Sole proprietors and partners, shareholders or “silent partners” who are only paid dividends or sharing profits, are not employees in terms of CIODA.

Following a Constitutional Court ruling that domestic workers should also have the right to access social security in terms of COIDA, all employers of domestic workers – including those employed before the ruling – must now register with and submit the necessary returns to the Compensation Fund. A “domestic worker”’ is defined as any employee who performs domestic work in the home of their employer, and includes gardeners, household drivers and care takers but not farm workers. 

Employers must also notify the Compensation Commissioner within 7 days of any change in the particulars provided when registering. 

What is required for compliance? 

An employer is regarded to be in good standing when: 

  • Registered with the Compensation Fund  
  • Records of earnings and particulars of employees are up to date and ready to be produced upon request
  • Accidents are reported timeously 
  • Annual Return of Earnings is submitted timeously
  • Assessments are paid up to date

For registration with the Compensation Fund, employers require Registration of Employer form (W.As.2); a copy of Companies and Intellectual Property Commission (CIPC) documents; and a copy of the authorised director’s ID document. (Companies with no employees who need to register to meet the requirements on tender documents, can request an exemption letter and do not have to complete the registration process.) 

Employers are also required to keep updated records of earnings and particulars of employees and must be able to produce these records on request.

Furthermore, an employer is mandated to report an injury on duty within 7 days of receiving notice or an occupational disease contracted on duty within 14 days as soon as receiving notice. Employers can register and use the online claims registration system called COMPEASY. 

The next requirement is to submit Employer Return of Earnings (ROE) forms as per the Government Gazette. These can be filed via the free online Compensation Fund ROE Online System. A penalty of 10% on the final assessment will be imposed if the ROE is submitted after the due date.

Once ROEs are submitted, assessments are raised before the financial year end on the basis of a percentage of the annual earnings of the employees. The assessment tariffs are fixed according to the class of industry, are reviewed annually and are calculated based on the risk related to a particular type of work. Annual assessments are paid by registered employers and cannot be recovered from employees.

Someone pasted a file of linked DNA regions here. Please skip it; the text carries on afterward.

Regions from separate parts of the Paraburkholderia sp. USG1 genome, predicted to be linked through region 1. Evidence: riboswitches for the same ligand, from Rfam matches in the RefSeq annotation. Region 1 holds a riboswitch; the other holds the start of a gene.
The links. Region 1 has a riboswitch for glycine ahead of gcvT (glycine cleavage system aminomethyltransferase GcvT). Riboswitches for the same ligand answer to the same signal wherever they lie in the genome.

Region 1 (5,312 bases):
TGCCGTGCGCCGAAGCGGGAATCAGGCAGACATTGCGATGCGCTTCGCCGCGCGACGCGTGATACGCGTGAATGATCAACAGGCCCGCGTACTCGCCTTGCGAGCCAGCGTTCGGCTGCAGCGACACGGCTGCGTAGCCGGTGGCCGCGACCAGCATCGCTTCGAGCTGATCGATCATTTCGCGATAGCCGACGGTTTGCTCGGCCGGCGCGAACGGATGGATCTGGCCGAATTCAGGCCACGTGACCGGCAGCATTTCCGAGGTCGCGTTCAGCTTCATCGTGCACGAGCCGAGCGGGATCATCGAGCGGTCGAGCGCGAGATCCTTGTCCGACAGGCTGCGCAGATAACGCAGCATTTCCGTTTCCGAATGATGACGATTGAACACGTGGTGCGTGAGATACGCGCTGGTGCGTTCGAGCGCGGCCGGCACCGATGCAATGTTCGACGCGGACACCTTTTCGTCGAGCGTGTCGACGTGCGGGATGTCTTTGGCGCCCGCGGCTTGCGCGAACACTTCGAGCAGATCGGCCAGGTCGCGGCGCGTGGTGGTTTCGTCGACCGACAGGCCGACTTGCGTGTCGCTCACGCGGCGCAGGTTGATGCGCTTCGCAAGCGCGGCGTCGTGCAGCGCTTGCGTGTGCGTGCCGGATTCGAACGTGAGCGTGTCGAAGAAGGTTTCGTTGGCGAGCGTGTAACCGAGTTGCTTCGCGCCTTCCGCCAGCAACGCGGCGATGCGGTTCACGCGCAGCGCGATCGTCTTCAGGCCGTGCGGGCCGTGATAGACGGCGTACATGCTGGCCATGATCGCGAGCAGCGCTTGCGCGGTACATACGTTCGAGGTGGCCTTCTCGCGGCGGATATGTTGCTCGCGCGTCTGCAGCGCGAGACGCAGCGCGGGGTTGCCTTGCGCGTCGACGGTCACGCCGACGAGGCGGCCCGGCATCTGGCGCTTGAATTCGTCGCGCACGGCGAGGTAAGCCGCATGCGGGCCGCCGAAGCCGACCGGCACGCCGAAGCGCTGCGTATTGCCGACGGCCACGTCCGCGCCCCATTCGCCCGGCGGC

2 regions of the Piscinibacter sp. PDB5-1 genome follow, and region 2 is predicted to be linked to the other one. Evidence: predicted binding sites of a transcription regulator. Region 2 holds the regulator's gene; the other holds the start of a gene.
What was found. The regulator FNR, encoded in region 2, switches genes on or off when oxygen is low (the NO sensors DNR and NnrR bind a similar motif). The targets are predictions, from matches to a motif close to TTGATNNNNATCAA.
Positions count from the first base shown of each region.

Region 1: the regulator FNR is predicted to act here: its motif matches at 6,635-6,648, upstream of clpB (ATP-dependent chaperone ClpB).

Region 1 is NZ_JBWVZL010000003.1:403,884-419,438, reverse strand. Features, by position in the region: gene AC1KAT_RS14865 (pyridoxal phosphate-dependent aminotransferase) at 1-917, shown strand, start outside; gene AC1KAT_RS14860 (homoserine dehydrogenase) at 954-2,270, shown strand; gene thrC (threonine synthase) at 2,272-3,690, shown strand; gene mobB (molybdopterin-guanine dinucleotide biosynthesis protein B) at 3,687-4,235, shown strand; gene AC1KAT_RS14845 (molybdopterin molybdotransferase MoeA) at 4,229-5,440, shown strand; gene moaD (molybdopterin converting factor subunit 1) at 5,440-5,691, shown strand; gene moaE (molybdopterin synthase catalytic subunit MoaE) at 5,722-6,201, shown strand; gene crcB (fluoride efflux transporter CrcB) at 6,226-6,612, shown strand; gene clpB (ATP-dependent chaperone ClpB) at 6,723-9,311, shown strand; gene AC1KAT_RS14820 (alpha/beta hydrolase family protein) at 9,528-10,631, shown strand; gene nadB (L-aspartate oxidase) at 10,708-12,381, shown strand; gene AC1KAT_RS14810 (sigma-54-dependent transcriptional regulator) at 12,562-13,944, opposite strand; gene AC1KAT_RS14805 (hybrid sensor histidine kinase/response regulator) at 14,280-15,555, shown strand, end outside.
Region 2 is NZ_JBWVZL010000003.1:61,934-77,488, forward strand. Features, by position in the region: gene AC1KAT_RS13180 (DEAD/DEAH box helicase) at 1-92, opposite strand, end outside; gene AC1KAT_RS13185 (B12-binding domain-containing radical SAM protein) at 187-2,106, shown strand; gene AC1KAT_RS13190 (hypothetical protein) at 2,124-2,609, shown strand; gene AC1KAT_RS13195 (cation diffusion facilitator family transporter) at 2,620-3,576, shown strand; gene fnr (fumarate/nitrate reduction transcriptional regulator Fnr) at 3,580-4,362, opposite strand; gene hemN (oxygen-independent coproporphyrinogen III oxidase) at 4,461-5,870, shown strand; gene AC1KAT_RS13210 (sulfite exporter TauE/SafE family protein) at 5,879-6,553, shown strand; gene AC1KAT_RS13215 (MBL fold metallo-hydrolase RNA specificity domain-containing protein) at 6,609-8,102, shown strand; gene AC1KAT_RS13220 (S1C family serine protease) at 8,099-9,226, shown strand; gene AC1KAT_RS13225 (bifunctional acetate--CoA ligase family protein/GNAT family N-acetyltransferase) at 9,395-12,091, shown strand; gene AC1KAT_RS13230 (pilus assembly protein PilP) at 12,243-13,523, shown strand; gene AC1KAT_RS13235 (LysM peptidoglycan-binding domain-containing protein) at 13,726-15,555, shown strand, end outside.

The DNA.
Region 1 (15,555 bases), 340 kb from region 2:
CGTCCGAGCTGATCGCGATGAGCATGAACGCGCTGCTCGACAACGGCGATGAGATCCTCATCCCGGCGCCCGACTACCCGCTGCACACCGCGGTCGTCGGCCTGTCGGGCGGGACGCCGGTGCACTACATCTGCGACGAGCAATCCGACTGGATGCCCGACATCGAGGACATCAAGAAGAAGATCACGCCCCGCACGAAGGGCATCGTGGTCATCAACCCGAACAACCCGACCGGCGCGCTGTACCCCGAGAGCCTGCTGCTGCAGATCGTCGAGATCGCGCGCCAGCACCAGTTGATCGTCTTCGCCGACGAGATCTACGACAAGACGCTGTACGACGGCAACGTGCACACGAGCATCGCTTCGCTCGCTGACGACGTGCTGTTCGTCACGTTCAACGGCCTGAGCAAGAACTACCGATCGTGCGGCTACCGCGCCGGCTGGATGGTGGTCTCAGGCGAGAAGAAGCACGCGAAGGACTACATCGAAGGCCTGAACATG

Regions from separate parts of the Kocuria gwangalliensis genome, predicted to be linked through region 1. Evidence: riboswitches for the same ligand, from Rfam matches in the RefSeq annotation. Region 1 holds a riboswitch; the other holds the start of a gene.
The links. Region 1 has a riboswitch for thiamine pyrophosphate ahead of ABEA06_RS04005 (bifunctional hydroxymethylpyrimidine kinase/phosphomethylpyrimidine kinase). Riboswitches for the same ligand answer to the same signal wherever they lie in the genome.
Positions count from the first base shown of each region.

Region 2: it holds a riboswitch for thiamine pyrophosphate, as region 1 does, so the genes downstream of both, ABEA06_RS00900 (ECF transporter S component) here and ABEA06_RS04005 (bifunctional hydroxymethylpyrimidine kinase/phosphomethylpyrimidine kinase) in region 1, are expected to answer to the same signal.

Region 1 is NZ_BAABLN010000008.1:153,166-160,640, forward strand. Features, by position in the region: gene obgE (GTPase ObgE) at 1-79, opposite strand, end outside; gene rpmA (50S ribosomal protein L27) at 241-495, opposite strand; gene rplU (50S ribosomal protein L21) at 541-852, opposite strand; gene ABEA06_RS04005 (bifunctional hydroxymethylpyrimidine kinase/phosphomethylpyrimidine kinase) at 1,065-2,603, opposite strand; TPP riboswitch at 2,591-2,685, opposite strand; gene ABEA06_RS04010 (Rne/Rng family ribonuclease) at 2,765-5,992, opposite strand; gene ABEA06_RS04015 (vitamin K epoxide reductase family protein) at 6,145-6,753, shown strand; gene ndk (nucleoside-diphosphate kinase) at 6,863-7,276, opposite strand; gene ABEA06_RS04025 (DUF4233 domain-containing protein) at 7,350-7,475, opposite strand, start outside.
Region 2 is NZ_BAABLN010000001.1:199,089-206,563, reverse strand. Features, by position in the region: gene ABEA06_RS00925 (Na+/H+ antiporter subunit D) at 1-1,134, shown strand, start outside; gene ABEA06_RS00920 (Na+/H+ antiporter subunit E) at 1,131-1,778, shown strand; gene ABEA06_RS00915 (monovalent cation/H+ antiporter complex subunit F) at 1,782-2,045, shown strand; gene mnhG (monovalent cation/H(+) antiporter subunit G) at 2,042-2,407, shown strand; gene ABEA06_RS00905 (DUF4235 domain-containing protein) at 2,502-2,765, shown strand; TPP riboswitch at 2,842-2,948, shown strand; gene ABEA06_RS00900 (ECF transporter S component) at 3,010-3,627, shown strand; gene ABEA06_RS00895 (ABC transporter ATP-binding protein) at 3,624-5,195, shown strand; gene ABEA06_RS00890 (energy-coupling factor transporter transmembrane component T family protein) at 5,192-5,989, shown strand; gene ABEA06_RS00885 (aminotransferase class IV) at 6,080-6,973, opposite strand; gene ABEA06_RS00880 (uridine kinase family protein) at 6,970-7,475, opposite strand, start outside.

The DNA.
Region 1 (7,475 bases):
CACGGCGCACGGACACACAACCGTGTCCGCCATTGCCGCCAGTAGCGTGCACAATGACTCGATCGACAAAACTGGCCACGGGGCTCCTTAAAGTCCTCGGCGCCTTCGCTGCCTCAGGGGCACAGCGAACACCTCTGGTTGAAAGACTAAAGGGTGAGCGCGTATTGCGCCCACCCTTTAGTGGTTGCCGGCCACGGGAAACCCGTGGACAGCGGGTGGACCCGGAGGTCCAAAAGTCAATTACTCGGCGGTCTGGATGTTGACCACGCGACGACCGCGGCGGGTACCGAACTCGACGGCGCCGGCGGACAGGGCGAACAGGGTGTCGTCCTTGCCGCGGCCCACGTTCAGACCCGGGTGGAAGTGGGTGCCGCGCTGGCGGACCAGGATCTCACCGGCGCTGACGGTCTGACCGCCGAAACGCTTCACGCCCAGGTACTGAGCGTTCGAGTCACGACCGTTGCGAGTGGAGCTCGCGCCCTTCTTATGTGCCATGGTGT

Payment must be made within 30 days and a penalty of 10% of the assessment is charged if the account is not settled after the due date. Interest at 15% of the balance is then charged every month until the account is settled.  

Facing a site visit? 

The Department of Labour has on previous occasions encouraged employers not to be threatened by site visits or inspections, but rather to regard these as opportunities to achieve compliance, knowing that follow-up site visits may be conducted to ensure any non-compliance has been addressed.

Indeed, if the requirements for compliance as set out above are met on an ongoing basis, a site visit should be a quick and painless process. 

Facing an audit? 

The Compensation Commissioner suggests submitting the following documents if an assessment is referred for audit. 

  • Affidavit stating the reason for variance or credit assessment 
  • Signed audited or independently reviewed annual financial statement for the year under review 
  • Detailed payroll report for the assessment year under review 
  • SARS EMP 501
  • UIF Registration number
  • Manual Return of Earnings (W.As.8)
  • Power of Attorney if your company is represented by an accountant or consultant.  

If the required information is not received within by the date stated, an assessment based on estimation will be made.

Getting ready 

While these COIDA requirements may seem straightforward, small businesses may simply not have the resources to ensure continuous compliance. Failure to comply with the prescripts of COIDA constitutes an offense in terms of the legislation.

Having been pre-warned to expect site visits and audits by representatives of the Compensation Fund, you would be well-advised to seek professional assistance to ensure that the requirements for COIDA compliance are met at all times.


Five Tips for Improving Your Workforce Management

“It is equally important to know if we have a happy and engaged workforce as it is to have a profitable bottom line.”

Vern Dosch, Wired Differently